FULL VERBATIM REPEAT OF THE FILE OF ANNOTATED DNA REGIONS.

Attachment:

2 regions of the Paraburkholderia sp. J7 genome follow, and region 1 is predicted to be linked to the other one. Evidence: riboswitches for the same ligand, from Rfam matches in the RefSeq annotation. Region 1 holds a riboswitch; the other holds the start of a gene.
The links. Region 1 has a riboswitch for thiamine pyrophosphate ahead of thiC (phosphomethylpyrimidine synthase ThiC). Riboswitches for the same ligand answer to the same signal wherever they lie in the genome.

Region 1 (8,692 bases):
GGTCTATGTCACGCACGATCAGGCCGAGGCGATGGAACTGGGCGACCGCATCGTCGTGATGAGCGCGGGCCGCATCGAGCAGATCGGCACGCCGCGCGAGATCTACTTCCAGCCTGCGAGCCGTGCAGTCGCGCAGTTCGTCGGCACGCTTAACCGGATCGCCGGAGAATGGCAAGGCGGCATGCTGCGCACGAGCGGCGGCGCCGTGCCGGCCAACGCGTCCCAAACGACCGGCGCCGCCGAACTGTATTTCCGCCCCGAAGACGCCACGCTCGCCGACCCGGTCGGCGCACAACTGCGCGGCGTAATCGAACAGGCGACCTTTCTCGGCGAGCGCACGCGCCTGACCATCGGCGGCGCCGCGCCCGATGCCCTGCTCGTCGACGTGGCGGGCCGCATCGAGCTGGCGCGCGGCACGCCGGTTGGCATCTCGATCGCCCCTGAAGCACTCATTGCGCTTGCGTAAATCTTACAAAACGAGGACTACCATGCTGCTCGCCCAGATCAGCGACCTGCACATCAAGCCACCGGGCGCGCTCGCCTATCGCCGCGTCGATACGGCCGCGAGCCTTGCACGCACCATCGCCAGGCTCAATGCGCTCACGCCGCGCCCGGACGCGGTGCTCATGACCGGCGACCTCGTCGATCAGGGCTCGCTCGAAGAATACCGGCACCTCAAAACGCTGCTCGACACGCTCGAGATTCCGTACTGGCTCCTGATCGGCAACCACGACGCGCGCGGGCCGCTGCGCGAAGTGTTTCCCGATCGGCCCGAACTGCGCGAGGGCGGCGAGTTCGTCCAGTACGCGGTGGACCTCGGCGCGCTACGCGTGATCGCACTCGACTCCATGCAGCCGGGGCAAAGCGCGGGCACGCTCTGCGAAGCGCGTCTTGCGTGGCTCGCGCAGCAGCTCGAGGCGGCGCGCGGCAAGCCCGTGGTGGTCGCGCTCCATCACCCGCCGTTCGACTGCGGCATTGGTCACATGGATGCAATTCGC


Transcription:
2 regions of the Paraburkholderia sp. J7 genome follow, and region 1 is predicted to be linked to the other one. Evidence: riboswitches for the same ligand, from Rfam matches in the RefSeq annotation. Region 1 holds a riboswitch; the other holds the start of a gene.
The links. Region 1 has a riboswitch for thiamine pyrophosphate ahead of thiC (phosphomethylpyrimidine synthase ThiC). Riboswitches for the same ligand answer to the same signal wherever they lie in the genome.

Region 1 (8,692 bases):
GGTCTATGTCACGCACGATCAGGCCGAGGCGATGGAACTGGGCGACCGCATCGTCGTGATGAGCGCGGGCCGCATCGAGCAGATCGGCACGCCGCGCGAGATCTACTTCCAGCCTGCGAGCCGTGCAGTCGCGCAGTTCGTCGGCACGCTTAACCGGATCGCCGGAGAATGGCAAGGCGGCATGCTGCGCACGAGCGGCGGCGCCGTGCCGGCCAACGCGTCCCAAACGACCGGCGCCGCCGAACTGTATTTCCGCCCCGAAGACGCCACGCTCGCCGACCCGGTCGGCGCACAACTGCGCGGCGTAATCGAACAGGCGACCTTTCTCGGCGAGCGCACGCGCCTGACCATCGGCGGCGCCGCGCCCGATGCCCTGCTCGTCGACGTGGCGGGCCGCATCGAGCTGGCGCGCGGCACGCCGGTTGGCATCTCGATCGCCCCTGAAGCACTCATTGCGCTTGCGTAAATCTTACAAAACGAGGACTACCATGCTGCTCGCCCAGATCAGCGACCTGCACATCAAGCCACCGGGCGCGCTCGCCTATCGCCGCGTCGATACGGCCGCGAGCCTTGCACGCACCATCGCCAGGCTCAATGCGCTCACGCCGCGCCCGGACGCGGTGCTCATGACCGGCGACCTCGTCGATCAGGGCTCGCTCGAAGAATACCGGCACCTCAAAACGCTGCTCGACACGCTCGAGATTCCGTACTGGCTCCTGATCGGCAACCACGACGCGCGCGGGCCGCTGCGCGAAGTGTTTCCCGATCGGCCCGAACTGCGCGAGGGCGGCGAGTTCGTCCAGTACGCGGTGGACCTCGGCGCGCTACGCGTGATCGCACTCGACTCCATGCAGCCGGGGCAAAGCGCGGGCACGCTCTGCGAAGCGCGTCTTGCGTGGCTCGCGCAGCAGCTCGAGGCGGCGCGCGGCAAGCCCGTGGTGGTCGCGCTCCATCACCCGCCGTTCGACTGCGGCATTGGTCACATGGATGCAATTCGC